One of the fundamental challenges with data integration is establishing a common set of definitions. In this case the term ‘data’ is defined as:
“Data is a general concept that refers to the fact that some existing information or knowledge is represented or coded in some form suitable for better usage or processing.” (Retrieved May 31, 2015 Data Characteristics, Wikipedia)
That represented information or knowledge also has a set of characteristics that underscore the definition. These characteristics are generally describing data as being relevant, complete, accurate, and current (Linthicum, 2009, p. 1). At this point it is important to note that these characteristics should be qualified as ‘useful data’. The point being that it is possible to have an item that meets the given definition but minus these characteristics is of little value. The terms utility and value are indicative of another term that is frequently used when describing data – ‘quality’. Some additional characteristics referring to the quality in addition to the four already listed are accessibility, consistency, and granularity (Characteristics, quizlet.com). The point of sharing these additional items is merely to show that data as a topic is of great importance which has garnered much investment of time for study. For the purposes of this paper, however, we will limit the list of characteristics to relevant, complete, accurate, and current.
As will be shown later, the crux of data integration revolves around format. Associated with format is the use of a variety of measures to represent a commonly named item or representation term. A representation term is a word, or a combination of words, that semantically represent the data type (value domain) of a data element (Representation, Wikipedia). For instance, consider the concepts of Speed and Location. These elements can become more complex when one considers that each can be represented by different units (Fig 1).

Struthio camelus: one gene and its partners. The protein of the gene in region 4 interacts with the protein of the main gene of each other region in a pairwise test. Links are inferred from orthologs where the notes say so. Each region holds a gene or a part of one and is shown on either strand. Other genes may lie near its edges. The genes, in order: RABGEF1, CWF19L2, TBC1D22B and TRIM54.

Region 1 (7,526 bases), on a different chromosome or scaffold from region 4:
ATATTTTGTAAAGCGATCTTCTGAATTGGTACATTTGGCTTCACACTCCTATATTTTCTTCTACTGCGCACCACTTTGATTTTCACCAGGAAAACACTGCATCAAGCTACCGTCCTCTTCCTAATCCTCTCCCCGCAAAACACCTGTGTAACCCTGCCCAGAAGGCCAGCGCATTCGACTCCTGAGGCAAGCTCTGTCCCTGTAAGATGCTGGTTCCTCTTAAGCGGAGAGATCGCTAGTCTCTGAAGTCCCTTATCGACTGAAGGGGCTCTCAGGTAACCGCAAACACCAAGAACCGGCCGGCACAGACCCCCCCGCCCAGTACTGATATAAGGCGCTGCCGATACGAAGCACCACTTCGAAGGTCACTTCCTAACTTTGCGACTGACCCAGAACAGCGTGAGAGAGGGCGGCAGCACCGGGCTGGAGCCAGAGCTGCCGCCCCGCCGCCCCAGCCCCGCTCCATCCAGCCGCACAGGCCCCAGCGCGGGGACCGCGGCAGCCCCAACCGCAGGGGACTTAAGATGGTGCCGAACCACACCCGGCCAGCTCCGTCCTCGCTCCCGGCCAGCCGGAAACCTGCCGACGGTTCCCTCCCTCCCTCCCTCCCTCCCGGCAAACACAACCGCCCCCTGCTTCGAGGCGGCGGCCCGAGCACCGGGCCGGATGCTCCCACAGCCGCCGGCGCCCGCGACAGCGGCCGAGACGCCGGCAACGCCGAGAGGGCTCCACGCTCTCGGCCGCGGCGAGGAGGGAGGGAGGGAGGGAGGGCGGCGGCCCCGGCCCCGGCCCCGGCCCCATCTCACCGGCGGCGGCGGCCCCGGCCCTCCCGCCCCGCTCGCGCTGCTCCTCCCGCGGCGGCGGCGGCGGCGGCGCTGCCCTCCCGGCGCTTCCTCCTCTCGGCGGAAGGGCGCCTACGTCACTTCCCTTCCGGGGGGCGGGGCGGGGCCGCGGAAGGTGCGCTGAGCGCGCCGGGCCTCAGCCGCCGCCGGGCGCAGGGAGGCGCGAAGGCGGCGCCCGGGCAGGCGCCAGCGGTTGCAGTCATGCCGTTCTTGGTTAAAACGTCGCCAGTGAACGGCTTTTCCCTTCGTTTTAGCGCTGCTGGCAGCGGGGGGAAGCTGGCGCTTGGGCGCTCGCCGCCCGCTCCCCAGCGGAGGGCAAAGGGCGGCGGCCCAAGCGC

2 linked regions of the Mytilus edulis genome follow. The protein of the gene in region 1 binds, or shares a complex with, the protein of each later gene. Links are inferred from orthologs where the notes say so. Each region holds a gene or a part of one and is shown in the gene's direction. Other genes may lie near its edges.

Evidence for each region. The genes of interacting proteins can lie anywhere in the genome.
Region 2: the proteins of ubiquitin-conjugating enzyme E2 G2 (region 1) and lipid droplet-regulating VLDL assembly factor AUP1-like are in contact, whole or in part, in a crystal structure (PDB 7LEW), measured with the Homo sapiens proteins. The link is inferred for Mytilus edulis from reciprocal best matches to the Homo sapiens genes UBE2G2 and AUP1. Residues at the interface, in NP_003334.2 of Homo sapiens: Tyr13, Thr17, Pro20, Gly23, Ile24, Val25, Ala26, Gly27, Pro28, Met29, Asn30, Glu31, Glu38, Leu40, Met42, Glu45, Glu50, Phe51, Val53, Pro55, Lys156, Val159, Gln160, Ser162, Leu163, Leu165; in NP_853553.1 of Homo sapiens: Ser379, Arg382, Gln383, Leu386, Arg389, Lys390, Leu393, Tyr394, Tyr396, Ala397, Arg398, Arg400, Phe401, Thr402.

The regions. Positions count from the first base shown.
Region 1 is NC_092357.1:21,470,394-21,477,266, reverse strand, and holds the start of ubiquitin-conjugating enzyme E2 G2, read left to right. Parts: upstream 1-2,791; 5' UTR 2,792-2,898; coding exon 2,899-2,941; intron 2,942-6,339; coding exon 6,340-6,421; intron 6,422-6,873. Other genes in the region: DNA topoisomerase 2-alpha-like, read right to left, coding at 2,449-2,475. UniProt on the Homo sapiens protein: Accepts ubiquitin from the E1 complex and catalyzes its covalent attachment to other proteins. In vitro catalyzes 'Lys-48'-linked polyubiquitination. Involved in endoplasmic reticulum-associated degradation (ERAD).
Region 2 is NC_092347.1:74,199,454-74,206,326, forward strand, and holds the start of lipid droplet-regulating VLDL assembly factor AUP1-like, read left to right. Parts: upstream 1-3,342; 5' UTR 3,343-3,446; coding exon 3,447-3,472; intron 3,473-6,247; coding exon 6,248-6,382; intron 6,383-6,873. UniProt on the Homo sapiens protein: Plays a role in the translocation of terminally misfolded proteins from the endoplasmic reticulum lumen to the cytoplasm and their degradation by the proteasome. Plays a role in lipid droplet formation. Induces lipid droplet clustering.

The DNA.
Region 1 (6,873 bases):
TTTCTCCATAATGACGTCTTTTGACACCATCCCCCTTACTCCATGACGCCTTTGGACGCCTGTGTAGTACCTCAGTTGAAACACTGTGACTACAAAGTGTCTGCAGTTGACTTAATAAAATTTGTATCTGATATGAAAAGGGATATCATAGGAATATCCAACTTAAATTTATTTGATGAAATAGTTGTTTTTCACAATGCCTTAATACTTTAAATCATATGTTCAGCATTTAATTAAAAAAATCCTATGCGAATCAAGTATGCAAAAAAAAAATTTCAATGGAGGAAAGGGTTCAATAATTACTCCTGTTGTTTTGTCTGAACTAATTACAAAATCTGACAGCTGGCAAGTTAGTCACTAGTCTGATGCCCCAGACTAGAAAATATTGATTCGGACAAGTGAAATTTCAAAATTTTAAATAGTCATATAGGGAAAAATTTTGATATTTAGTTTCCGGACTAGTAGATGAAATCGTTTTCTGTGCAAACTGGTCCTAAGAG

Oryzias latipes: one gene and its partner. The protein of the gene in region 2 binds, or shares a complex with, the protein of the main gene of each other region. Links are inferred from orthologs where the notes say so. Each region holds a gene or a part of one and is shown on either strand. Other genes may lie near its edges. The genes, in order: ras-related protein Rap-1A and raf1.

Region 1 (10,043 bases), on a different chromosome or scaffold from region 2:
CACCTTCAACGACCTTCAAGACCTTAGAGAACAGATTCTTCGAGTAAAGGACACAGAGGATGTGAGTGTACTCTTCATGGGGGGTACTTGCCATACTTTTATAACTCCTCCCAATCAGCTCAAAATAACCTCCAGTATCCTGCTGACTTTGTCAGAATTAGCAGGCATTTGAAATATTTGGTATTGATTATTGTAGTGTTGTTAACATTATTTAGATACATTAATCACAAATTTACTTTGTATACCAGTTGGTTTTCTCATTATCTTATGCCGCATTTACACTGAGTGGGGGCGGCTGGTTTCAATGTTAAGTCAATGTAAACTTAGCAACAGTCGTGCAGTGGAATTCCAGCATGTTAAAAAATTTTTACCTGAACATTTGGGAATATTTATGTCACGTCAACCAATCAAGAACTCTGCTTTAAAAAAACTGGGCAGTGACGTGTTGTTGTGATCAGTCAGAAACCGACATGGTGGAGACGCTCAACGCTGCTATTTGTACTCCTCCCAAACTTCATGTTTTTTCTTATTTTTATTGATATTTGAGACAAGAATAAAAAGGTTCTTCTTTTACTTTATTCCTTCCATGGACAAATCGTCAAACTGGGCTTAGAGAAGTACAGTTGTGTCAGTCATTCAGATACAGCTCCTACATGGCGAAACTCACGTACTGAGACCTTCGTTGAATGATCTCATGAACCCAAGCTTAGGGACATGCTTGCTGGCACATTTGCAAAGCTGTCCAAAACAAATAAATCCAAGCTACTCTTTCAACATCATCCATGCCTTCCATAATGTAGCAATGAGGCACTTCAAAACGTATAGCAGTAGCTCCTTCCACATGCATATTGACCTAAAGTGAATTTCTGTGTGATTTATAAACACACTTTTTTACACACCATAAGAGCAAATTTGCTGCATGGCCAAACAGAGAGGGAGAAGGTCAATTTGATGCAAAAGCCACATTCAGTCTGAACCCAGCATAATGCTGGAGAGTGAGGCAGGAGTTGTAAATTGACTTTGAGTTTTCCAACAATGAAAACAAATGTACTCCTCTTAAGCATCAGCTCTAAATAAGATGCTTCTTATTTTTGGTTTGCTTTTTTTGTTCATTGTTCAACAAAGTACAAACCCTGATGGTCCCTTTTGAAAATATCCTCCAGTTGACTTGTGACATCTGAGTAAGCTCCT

In order to ensure an accurate exchange of information between these simulations a conversion must take place. That conversion begins the introduction of complexity in to the process and represents a progression that will continue to increase with the introduction of multiple simulation architectures and their associated data components (Fig 2). The graph is a simple representation of the concept and not meant to imply there is a one-to-one relationship between the two variables.
As previously mentioned accounting for differences in data format is a key requirement for system interoperability and a significant source of complexity. A simple example is a data element in one system is described using six bits and in another system that same element is described using eight bits. Some form of conversion must take place in order for these data bases to accurately exchange information. That conversion step is yet another source of complexity. The following example using DIS and HLA data elements shows how quickly the level of complexity can grow. Data elements in DIS are known as Protocol Data Units (PDUs). The current standard incorporates 72 different types of PDUs arranged in 13 families. Each PDU is comprised of 576 bits (IEEE, 2011, p. 67).